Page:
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Every station has a couple of platform information displays, as well.  However, the best these do is display rolling information (such as station closures – there were a couple on this day for platform extension work) and the time of day – as well as the vitally important information telling you that you’re riding the Hiawatha line.  No next train arrival time – perhaps one of the single greatest things about DC’s Metro stations.

You wouldn’t think this feature would be so difficult to implement…

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DC’s few old warehouses

August 10, 2009

My trip back to Minneapolis offered a great chance to see and experience some great old urban warehouses.  Warehouse districts are common in many old industrial cities.  In Minneapolis, the old industrial aesthetic abounds – these massive brick structures hulk over the street, but offer a fantastic level of detail and craftsmanship.

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These warehouses sit along 1st Avenue in Minneapolis, probably the most prominent nightlife district within downtown.  That wasn’t always the case, as these warehouses were used as artists lofts and other more marginal uses (looking for cheaper rents) just 10 and 20 years ago.  They’re extremely versatile buildings.  Compared to their contemporary structures in the suburbs, I think it’s safe to say that we don’t build ’em like we used to.

As I was admiring these structures in Minneapolis, it was fitting that Noah Kazis had a series of posts about one of the few areas in DC that has a similar aesthetic.  DC never had the industrial legacy that Minneapolis did, thus it doesn’t have the same kinds of legacy buildings and warehouses.  There are a few exceptions in Georgetown, the Navy Yard, and along the rail lines behind Union Station – which was the focus of Kazis’ posts.  They are divided into three parts, focusing on the Government Printing Office, the Gales School, and a concluding post.

Kazis lays out the basic premise for these posts:

Between North Capitol and Massachusetts Avenue, G Street NW is a block of urbanist paradox. Two sites, the Government Printing Office and the Gales School, pose difficult to answer questions about the proper place for older, grittier urban uses in districts of modern office buildings. In a series of posts today, I’ll explore a block of D.C. that gentrification somehow passed over.

I’m not sure framing this as an example of spotty gentrification is the best approach.  For one, the entirety of this block, full of surface parking lots and the GPO, is all controlled by government interests.  A search on DC’s Citizen Atlas shows this:

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Those dark blue dots are all DC properties, and the green properties between 1st and New Jersey are owned by the Feds.  Given government ownership, you wouldn’t expect these blocks to develop.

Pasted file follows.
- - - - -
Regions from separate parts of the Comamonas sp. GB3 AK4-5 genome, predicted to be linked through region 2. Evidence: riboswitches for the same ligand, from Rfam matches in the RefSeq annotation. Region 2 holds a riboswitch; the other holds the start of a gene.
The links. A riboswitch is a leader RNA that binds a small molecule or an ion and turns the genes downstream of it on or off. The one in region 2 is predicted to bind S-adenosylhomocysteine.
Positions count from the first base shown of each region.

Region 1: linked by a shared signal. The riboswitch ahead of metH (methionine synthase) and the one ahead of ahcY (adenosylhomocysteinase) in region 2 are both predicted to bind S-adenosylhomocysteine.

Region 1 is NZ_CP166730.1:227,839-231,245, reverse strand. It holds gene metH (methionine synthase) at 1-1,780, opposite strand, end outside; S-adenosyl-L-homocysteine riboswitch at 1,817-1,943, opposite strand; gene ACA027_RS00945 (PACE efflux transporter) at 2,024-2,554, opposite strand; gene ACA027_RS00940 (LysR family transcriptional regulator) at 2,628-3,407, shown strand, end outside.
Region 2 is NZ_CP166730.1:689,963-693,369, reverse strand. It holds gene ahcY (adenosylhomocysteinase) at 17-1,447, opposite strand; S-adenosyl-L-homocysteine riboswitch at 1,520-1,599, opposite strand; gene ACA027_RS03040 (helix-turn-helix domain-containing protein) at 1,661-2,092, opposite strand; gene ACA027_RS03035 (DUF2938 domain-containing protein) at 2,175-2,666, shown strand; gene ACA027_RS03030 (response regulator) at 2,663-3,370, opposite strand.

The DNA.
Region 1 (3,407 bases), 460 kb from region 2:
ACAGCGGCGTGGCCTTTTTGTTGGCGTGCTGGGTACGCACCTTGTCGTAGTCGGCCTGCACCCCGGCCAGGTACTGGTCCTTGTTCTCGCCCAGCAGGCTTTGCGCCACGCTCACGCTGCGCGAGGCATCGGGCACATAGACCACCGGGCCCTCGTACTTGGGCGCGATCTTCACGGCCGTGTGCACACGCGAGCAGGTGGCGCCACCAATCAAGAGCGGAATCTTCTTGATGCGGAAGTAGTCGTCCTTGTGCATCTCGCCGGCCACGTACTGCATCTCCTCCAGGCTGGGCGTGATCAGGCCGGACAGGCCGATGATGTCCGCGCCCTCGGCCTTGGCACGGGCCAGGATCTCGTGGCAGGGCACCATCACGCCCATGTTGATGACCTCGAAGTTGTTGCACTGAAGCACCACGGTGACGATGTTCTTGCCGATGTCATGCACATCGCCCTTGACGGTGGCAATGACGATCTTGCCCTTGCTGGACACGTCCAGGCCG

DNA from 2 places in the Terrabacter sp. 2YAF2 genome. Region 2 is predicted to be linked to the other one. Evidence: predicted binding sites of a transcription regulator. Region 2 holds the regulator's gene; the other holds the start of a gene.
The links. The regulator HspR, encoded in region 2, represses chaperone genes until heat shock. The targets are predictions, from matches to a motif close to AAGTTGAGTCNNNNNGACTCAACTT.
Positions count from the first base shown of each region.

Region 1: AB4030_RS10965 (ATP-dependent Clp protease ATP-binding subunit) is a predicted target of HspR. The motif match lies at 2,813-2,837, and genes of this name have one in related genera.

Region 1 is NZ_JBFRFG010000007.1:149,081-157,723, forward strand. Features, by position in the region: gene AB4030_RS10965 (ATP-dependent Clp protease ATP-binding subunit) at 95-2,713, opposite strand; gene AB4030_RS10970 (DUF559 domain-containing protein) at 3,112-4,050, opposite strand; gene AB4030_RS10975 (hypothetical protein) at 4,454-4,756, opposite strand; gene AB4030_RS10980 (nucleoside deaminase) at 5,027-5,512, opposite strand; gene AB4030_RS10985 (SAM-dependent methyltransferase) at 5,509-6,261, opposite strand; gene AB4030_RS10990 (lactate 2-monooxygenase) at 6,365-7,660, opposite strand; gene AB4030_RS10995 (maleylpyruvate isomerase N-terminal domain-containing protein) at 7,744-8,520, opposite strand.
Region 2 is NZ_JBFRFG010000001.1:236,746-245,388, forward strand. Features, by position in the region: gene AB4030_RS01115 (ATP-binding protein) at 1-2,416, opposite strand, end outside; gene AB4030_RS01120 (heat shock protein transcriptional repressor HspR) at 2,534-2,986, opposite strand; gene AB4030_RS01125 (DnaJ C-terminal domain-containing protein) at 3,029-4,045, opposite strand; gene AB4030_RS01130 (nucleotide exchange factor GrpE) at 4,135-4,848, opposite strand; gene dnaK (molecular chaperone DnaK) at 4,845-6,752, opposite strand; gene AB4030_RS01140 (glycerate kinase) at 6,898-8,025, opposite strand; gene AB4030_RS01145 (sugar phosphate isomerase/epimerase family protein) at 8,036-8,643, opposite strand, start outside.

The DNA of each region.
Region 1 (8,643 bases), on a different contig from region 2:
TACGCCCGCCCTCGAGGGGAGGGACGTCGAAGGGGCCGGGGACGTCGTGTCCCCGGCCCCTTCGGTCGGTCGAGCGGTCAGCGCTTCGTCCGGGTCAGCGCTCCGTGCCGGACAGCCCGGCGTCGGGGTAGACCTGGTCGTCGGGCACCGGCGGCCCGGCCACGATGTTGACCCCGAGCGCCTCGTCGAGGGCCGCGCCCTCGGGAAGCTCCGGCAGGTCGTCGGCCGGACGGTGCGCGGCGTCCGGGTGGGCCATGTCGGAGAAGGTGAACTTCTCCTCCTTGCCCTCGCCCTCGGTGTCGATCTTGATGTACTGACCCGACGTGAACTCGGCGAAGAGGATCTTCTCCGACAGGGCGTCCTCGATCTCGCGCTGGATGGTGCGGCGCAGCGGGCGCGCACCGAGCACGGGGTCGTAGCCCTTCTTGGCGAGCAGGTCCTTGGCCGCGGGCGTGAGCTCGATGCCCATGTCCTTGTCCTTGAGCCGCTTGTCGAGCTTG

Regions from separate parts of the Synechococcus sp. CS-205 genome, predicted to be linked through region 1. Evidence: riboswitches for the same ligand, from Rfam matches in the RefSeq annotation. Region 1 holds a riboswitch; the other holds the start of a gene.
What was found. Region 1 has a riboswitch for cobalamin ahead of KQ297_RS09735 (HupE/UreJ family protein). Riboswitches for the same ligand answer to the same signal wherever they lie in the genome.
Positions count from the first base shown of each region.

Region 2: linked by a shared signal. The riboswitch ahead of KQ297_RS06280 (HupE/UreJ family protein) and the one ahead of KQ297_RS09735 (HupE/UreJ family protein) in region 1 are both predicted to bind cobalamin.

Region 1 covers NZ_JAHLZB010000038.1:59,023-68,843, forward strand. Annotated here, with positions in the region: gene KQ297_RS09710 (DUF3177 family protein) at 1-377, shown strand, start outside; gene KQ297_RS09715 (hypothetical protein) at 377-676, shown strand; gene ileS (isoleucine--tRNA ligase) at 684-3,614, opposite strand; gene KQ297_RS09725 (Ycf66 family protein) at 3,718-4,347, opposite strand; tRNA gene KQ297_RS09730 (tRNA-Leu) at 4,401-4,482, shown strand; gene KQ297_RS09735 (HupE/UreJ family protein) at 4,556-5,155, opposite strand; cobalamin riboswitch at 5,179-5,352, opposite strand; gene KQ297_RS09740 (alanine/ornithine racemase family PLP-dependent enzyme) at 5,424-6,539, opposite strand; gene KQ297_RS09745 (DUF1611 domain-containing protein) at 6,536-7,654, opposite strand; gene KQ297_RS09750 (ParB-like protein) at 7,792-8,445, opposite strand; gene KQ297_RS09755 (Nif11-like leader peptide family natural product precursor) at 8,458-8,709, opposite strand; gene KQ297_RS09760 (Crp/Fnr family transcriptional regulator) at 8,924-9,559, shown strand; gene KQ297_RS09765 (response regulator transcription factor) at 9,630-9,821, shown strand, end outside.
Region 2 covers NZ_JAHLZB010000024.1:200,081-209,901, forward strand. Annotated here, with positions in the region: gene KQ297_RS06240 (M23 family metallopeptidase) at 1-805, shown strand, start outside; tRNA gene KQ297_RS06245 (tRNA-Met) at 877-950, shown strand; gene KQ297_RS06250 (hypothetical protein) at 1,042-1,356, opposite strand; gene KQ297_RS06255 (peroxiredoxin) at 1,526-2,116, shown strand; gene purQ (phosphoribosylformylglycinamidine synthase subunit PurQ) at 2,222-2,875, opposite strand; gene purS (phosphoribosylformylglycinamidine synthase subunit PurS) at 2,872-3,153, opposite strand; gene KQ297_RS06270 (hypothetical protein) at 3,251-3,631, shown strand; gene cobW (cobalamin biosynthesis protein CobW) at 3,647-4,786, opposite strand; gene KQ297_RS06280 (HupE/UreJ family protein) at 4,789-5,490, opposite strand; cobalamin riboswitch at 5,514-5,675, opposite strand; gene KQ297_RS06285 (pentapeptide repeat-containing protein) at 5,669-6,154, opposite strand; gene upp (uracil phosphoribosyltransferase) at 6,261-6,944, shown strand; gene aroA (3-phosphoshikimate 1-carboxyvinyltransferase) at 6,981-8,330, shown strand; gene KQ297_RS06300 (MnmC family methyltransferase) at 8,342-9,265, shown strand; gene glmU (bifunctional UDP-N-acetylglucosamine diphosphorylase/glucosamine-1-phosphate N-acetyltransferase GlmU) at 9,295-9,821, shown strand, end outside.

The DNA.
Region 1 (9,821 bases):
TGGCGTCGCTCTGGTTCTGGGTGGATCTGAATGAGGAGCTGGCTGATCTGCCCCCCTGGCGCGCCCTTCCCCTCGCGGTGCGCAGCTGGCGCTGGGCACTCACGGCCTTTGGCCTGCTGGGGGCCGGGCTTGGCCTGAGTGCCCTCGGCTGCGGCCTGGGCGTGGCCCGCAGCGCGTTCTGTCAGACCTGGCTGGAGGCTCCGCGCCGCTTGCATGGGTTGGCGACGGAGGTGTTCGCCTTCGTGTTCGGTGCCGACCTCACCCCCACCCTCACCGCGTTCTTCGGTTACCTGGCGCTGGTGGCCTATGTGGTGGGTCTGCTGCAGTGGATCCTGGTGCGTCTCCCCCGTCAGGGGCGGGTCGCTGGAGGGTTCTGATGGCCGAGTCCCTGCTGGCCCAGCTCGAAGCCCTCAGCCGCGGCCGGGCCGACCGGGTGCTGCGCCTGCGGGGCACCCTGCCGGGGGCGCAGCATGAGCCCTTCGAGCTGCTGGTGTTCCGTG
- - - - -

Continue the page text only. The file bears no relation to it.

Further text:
Furthermore, I don’t think the lack of development along this block is all that unusual.  Certainly, the location is close to Union Station, but there was (and is) plenty of undeveloped land nearby under private ownership.  Proximity to Union Station hasn’t helped those properties any more or less – and development happening currently is in too narrow of a timeframe to really draw any conclusions.

Likewise, Kazis implies that the block has been encircled by gentrifying properties.  I don’t think that’s the case, either.  To the north, development is sparse, and what does exist is relatively new.  To the west, the Douglas Development Building is more the exception than the rule.  To me, the defining characteristic of that area is the massive barrier created by 395.  The Douglas Development building is more of an island within the sea rather than a contigous growth of redeveloped properties.  Other developments along H St NW are growing from the Chinatown area towards the GPO block, not the other way around.  If you want to look at gentrification as a blob increasing in size, I would argue there are two blobs approaching this area (one from Chinatown, one from NoMA), rather than one that’s enveloped it whole.

Kazis continues on the GPO:

The building is visually interesting and quite historic, but it is also visually hostile to street life. I work a block east of the GPO and my coworker just described that block as “just dead and ugly.” Would this section of NoMa feel more with the GPO replaced by another sterile new office building? Jane Jacobs would weep. The GPO building is also lower-density than much of its surroundings. If density would be increased by exiling jobs to the suburbs (where the GPO would inevitably relocate) would that be a net positive or negative? How comfortable should sustainable transport advocates be with telling 500 transit-riders their jobs are moving out of the city? Is this the mixed-use that we want and or the underutilization of space that characterizes struggling blocks?

I’m not sure what he’s getting at with the density argument – the GPO buildings are each 8 stories tall – plenty dense for urban uses.  As a whole, the site isn’t all that dense, but the surface parking could be easily redeveloped without hurting the GPO’s current configuration.

Kazis concludes: